If device 10 is adapted to output a preset signal for a predetermined value of |b|, mapping could be accomplished as above with the location of a reference point on fiber 22 recorded each time the preset signal was obtained. Then, to check the precise location corresponding to the preset signal, φ could be varied by a small amount δ each time the preset signal is obtained. Changing the predetermined value of |b| to second and other values facilitates further mapping.
Magnetic field mapping can be simplified if the field contains at least one point about which the magnetic field is symmetric in at least one plane containing that point (i.e., a point of symmetry). For convenience, the preset signal could be zero and the first predetermined value of |b| zero. By the above mapping process, device 10 will thus serve as a null sensing device. By variously moving the fiber 22 in space, one will obtain a zero reading when the center 70 of fiber 22 is at the point of symmetry and fiber 22 lies in a plane of symmetry. If the B field has further symmetry characterized by an axis of symmetry, mapping is further simplified. For the null sensing configuration of device 10, a null output will be obtained when the center 70 of fiber 22 is on such a magnetic axis (e.g., axis 68 in FIG. 8) and φ equals 90°.
The method of the present invention is particularly advantageously employed in mapping the magnetic field due to a current loop modeled in FIGS. 7 and 8. The direction of magnetic field lines 66 are generally known and it is known that a magnetic axis 68 and magnetic center 69 exist in the B field. Adapting device 10 to function as a null sensing device when |b| equals zero, the magnetic field B of FIG. 8 is mapped as follows:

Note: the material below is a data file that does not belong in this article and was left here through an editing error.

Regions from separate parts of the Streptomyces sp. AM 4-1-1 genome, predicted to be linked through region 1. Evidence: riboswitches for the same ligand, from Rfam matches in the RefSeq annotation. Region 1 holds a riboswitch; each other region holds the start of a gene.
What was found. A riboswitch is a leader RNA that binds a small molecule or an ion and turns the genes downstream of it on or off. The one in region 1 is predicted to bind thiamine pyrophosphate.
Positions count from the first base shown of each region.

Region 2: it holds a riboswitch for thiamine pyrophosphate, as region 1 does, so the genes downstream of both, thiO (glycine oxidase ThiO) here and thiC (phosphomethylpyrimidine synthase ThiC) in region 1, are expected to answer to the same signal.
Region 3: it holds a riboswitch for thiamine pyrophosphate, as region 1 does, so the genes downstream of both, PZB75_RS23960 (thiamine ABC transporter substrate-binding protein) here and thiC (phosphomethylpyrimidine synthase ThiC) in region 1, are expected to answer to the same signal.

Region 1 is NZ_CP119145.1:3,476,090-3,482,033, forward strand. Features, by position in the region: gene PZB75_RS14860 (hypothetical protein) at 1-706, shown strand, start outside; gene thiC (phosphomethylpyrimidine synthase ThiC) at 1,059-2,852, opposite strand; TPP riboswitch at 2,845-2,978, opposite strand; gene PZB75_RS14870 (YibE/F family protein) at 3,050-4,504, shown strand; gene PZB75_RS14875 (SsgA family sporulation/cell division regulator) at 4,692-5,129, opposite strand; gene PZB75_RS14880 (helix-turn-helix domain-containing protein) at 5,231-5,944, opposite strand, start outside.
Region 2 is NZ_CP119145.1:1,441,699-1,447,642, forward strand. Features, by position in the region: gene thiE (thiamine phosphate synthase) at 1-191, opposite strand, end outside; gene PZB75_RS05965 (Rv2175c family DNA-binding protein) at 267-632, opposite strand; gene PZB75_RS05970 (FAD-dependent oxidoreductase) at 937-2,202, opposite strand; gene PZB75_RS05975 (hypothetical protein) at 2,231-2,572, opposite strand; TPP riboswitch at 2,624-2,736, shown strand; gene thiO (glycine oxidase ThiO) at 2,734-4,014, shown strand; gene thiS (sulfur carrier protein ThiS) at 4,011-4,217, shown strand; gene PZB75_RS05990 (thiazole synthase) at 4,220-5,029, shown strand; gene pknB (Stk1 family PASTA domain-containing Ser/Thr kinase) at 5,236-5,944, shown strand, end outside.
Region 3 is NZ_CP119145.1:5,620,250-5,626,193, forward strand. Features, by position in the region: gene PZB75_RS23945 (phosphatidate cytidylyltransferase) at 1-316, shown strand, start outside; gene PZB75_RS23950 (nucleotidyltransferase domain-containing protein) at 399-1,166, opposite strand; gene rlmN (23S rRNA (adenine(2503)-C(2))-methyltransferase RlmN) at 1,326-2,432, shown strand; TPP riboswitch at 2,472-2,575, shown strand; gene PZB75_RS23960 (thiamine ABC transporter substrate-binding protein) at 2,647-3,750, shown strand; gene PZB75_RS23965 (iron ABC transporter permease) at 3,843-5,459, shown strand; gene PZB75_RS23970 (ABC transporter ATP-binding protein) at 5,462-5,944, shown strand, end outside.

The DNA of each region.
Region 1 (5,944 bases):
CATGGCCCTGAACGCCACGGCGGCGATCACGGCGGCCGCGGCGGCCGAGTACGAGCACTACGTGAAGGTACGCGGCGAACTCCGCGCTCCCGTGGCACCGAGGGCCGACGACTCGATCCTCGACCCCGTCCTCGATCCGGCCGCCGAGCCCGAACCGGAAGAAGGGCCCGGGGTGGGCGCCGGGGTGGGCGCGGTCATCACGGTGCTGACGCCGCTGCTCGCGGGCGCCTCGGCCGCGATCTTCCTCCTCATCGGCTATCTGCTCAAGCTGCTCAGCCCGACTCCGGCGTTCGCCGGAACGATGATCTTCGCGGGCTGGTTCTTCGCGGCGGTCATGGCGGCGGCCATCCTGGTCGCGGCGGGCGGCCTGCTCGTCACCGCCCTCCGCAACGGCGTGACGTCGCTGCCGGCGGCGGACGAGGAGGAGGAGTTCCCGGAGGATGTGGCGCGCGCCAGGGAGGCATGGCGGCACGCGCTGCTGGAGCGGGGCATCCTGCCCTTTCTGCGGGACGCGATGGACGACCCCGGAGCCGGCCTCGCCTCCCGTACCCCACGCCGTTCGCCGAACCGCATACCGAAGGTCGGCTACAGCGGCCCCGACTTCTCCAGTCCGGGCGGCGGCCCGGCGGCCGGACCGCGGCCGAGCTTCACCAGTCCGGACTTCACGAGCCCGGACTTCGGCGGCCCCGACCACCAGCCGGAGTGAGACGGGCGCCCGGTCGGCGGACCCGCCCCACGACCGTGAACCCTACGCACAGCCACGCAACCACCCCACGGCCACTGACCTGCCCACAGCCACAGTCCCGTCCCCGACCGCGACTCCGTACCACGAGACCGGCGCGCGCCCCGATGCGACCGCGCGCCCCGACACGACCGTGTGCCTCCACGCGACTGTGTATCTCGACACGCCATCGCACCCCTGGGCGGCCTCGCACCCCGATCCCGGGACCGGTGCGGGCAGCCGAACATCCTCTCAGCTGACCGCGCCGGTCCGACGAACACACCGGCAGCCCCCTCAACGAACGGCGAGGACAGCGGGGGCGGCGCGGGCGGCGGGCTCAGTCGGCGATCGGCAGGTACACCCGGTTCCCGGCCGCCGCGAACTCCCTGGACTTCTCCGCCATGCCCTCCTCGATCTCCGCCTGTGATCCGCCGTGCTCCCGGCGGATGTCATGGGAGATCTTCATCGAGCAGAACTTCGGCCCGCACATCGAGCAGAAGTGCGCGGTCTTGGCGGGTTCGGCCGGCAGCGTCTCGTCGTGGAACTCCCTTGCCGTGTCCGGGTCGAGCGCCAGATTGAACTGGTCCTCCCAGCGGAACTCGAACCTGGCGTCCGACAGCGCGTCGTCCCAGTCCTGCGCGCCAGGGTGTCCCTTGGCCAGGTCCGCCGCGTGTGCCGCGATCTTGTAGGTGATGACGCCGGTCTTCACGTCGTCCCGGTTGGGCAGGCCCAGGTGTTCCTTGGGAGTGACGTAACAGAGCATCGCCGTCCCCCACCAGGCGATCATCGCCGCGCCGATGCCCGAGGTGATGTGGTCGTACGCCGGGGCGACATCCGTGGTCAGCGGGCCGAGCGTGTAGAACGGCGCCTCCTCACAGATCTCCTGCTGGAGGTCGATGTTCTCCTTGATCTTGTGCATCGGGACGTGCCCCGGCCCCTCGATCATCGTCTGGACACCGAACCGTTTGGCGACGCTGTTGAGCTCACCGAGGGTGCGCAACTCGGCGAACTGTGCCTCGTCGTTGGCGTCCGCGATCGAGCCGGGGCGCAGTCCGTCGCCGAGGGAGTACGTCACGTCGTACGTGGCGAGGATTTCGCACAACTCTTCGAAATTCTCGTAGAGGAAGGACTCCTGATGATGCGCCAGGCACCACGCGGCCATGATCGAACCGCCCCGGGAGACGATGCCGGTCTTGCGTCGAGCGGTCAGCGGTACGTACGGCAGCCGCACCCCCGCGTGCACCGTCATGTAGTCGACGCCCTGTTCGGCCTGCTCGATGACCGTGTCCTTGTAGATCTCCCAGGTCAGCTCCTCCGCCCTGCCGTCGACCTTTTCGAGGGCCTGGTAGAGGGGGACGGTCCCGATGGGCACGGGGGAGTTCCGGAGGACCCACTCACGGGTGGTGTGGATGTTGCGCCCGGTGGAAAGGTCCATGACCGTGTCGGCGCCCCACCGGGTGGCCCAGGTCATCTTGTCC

Step 1--Rotate and move fiber 22 until a zero output is obtained. Once a null has been found, the center 70 of fiber 22 is on magnetic axis 68 and perpendicular to axis 68 (i.e., φ equals 90°). Magnetic axis 68 can be followed by moving fiber 22 while maintaining a null output for device 10.
Step 2--Once magnetic axis 68 has been established, the magnetic center 69 can be found by moving the center 70 of fiber 22 off axis 68 and scanning with center 70 moving along a line parallel to axis 68, again searching for a null. This scan is conducted with φ equal to 90°. When a second null reading is obtained from device 10, fiber 22 will be located in a plane perpendicular to axis 68 which also contains magnetic center 69, i.e., Z equals zero.
Step 3--Magnetic field mapping can be completed by orienting fiber 22 along magnetic axis 68 and recording average field values given by |b| for various values of R and Z.
An alternate method of mapping would be similar to the first general method described but the angular orientation in space of fiber 22 would not be held constant. Instead, after the approximate direction of the field lines are determined and fiber 22 is placed substantially transverse to the lines, field line direction is determined by scanning with fiber 22 by rotating it about a point until a minimum output is obtained. Then fiber 22 is moved in small increments. After each move, the direction of the field lines is checked. By seeking a minimum output from device 10 at each stop, one will be assured that fiber 22 is perpendicular to the field lines at each stop point. Varying the angular orientation in space of fiber 22 slightly each time a minimum output is thought to have been obtained, will assist in determining field line direction as precisely as possible.